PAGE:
February 11 is International Day of Women and Girls in Science! Here are some of our favorite books featuring girls – both fictional and historical – and the strides they made in the fields of Science, Technology, Engineering, and Math.
By Ken Wilson-Max
32 Pages | Ages 4-8 | Paperback
ISBN 9781536221954 | Candlewick
Astrid has loved the stars and space for as long as she can remember. “I want to be an astronaut!” she says to everyone who will listen. While her mama is away, Astrid and her papa have fun acting out the challenges an astronaut faces on a space mission – like being in zero gravity (“I can do that all day long!” she says), eating food from a kind of tube, and doing science experiments with the help of cookie sheets. When at last it’s time to meet Mama at the air base, Astrid wears her favorite space T-shirt to greet her. But where exactly has Mama been? Channeling a sense of childlike delight, Ken Wilson-Max brings space travel up close for young readers and offers an inspiring ending.
Ada and the Galaxies
By Alan Lightman and Olga Pastuchiv
Illustrated by Susanna Chapman
40 Pages | Ages 4-8 | Hardcover
ISBN 9781536215618 | MIT Kids Press
New York Times best-selling author Alan Lightman, in collaboration with Olga Pastuchiv, brings galaxies close in a stunning picture-book tribute to the interconnectedness of the natural world. Layering photographs taken from the Hubble telescope into charming and expressive art, illustrator Susanna Chapman zooms in on one child’s experiences: Ada knows that the best place for star-gazing is on the island in Maine where she vacations with her grandparents. By day, she tracks osprey in the trees, paddles a kayak, and hunts for shells. But she’s most in her element when the sun goes down and the stars blink to life. Will the fog this year foil her plans, or will her grandfather find a way to shine a spotlight on the vast puzzle of the universe . . . until the weather turns?
Etty Darwin and the Four Pebble Problem
By Lauren Soloy
48 Pages | Ages 4-8 | Hardcover
ISBN 9780735266087 | Tundra Books
Etty loves make-believe. Her dad loves science. Etty believes in fairies. Her dad would need to see some proof that they exist. But they both love nature, conversation, and each other. A gorgeous rumination on belief and imagination featuring Henrietta (Etty) Darwin and her famous father, Charles. Etty went on to become a valued and keen editor of Charles’ work and a thoughtful and intellectual being in her own right. This imagined conversation between Etty and Charles as they stroll around Charles’s real-life “thinking track” explores their close relationship and shows that even science is nothing without an open mind and imagination.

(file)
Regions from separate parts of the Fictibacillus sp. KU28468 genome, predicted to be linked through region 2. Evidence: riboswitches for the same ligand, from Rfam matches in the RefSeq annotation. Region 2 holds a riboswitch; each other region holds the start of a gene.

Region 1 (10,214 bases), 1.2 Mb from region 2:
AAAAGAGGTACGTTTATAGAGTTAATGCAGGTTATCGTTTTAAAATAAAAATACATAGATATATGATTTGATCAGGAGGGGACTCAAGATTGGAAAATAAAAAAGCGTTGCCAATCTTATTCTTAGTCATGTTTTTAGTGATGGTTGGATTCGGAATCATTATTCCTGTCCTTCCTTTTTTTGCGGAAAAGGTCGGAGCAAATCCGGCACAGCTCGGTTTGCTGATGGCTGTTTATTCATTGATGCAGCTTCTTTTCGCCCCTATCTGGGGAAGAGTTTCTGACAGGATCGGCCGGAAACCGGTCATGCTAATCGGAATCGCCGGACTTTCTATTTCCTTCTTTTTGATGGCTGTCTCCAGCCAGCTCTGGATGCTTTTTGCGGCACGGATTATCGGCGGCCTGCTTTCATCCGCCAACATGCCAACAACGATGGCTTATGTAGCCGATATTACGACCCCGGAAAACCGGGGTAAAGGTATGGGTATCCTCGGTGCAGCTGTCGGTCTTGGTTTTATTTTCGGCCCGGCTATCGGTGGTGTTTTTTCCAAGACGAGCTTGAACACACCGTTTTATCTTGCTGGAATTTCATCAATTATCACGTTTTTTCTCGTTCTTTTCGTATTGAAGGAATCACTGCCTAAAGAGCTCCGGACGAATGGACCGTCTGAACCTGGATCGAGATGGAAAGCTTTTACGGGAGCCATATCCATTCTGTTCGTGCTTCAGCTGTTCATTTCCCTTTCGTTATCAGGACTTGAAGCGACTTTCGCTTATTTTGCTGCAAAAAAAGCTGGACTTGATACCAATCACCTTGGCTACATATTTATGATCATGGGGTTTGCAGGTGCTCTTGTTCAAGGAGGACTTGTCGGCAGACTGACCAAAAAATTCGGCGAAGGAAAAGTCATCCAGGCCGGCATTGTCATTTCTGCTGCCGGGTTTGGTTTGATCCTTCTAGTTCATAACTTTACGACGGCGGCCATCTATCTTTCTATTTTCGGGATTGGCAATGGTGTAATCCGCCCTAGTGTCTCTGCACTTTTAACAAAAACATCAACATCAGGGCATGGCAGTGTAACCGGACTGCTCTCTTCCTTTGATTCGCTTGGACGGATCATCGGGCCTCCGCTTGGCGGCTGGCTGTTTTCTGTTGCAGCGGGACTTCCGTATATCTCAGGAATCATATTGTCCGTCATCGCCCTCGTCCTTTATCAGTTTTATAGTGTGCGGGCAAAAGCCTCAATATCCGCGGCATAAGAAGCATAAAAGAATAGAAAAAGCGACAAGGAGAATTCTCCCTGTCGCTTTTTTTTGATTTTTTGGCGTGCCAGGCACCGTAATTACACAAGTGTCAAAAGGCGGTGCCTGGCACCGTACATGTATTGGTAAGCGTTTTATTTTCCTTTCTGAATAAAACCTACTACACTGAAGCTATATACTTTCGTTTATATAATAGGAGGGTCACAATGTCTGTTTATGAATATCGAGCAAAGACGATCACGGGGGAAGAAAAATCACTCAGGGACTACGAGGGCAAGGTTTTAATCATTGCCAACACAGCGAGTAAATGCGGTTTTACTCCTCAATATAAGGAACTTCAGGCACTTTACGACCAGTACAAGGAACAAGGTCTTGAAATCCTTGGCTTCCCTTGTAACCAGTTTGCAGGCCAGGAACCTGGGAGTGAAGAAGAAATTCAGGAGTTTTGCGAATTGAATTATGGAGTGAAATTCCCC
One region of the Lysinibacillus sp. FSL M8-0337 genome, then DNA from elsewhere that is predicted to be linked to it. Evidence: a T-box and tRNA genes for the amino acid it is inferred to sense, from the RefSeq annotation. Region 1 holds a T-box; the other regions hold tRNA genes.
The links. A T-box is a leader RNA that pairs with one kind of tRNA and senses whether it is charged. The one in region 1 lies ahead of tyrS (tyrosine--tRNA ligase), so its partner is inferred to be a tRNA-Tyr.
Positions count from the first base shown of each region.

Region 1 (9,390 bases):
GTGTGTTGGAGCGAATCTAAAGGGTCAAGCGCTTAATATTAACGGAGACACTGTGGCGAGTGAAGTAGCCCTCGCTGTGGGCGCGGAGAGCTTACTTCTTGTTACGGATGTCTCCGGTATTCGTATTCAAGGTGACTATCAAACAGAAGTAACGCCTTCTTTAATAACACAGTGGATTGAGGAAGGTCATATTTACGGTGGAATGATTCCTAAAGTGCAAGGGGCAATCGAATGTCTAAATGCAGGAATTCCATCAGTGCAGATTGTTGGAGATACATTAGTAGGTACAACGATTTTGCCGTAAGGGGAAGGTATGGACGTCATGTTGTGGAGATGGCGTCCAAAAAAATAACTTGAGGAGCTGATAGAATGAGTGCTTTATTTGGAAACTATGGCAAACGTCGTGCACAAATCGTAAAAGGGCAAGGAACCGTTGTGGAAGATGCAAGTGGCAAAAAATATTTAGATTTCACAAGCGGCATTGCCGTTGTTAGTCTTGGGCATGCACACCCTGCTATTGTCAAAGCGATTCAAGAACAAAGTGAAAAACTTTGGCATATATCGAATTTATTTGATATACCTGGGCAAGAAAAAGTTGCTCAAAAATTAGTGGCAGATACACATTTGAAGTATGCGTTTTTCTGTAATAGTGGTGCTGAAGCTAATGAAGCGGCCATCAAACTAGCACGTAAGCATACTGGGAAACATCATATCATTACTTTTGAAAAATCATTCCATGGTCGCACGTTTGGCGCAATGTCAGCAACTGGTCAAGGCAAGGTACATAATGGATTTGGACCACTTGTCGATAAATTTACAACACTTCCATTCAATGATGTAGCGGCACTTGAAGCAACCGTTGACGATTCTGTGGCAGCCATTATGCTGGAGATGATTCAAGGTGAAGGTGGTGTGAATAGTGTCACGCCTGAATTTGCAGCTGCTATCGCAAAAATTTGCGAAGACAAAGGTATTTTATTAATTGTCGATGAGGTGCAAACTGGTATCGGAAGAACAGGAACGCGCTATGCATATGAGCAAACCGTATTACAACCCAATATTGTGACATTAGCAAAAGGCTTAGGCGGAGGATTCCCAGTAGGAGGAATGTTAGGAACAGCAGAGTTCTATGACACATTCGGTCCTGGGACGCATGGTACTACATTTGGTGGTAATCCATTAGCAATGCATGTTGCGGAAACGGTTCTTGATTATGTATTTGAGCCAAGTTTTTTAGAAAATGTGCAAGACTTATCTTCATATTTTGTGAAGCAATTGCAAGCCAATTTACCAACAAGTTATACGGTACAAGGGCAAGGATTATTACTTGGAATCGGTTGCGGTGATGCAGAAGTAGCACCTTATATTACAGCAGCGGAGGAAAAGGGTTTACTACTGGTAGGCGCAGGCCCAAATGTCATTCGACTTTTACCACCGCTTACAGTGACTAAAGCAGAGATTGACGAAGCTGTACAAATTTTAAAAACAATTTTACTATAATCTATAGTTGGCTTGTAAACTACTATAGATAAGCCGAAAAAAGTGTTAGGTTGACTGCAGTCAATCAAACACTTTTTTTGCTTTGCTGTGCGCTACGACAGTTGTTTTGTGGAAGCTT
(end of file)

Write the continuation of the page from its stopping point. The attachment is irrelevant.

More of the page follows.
Isobel Adds It Up
By Kristy Everington
Illustrated by AG Ford
40 Pages | Ages 3-7 | Hardcover
ISBN 9780593178102 | Random House Studio
Math-loving kids, especially those who are often bothered by loud noises, will be happy there aren’t any elephants around. Isobel is a problem solver . . . addition, subtraction, multiplication, division! But trying to figure out who is causing all the noise next door is one problem she can’t quite work out. Is it a marching band? A basketball team in the middle of a practice? Could it be a family of elephants? Isobel doesn’t know what to do about all the noise, but the solution just might come from the most unlikely place!
Journey to the Moon: Astronaut Girl #1
By Cathy Hapka and Ellen Vandenberg
Illustrated by Gillian Reid
96 Pages | Ages 6-8 | Paperback
ISBN 9780593095713 | Penguin Workshop
Val, aka Astronaut Girl, is just your typical eight-year-old scientist. She has her own laboratory and conducts experiments with her crew – her cat and baby brother. She loves science and knows everything about outer space. That’s why she’s surprised to learn that her new neighbor Wallace would rather talk about a fake space show than about real missions. But when Astronaut Girl, Wallace, and the Astro crew get lost on their own lunar adventure, they must all work together to find their way back home.
Kate the Chemist: The Awesome Book of Edible Experiments for Kids
By Dr. Kate Biberdorf
112 Pages | Ages 8-12 | Hardcover
ISBN 9780593116197 | Philomel Books
Did you know that all cooking is really chemistry? And that chocolate chip cookies will look – and taste – completely different if you swap out baking powder for baking soda? Or swap out brown sugar for white sugar? In this cookbook packed with 25 edible science experiment recipes kids can do in their own kitchen, chemistry professor and science entertainer Kate the Chemist introduces young scientists to the fascinating world of STEM – and cooking! Each recipe includes step-by-step instructions, an ingredients list, full-color photographs, a messiness factor rating, and a note from Kate explaining the science behind each delicious treat.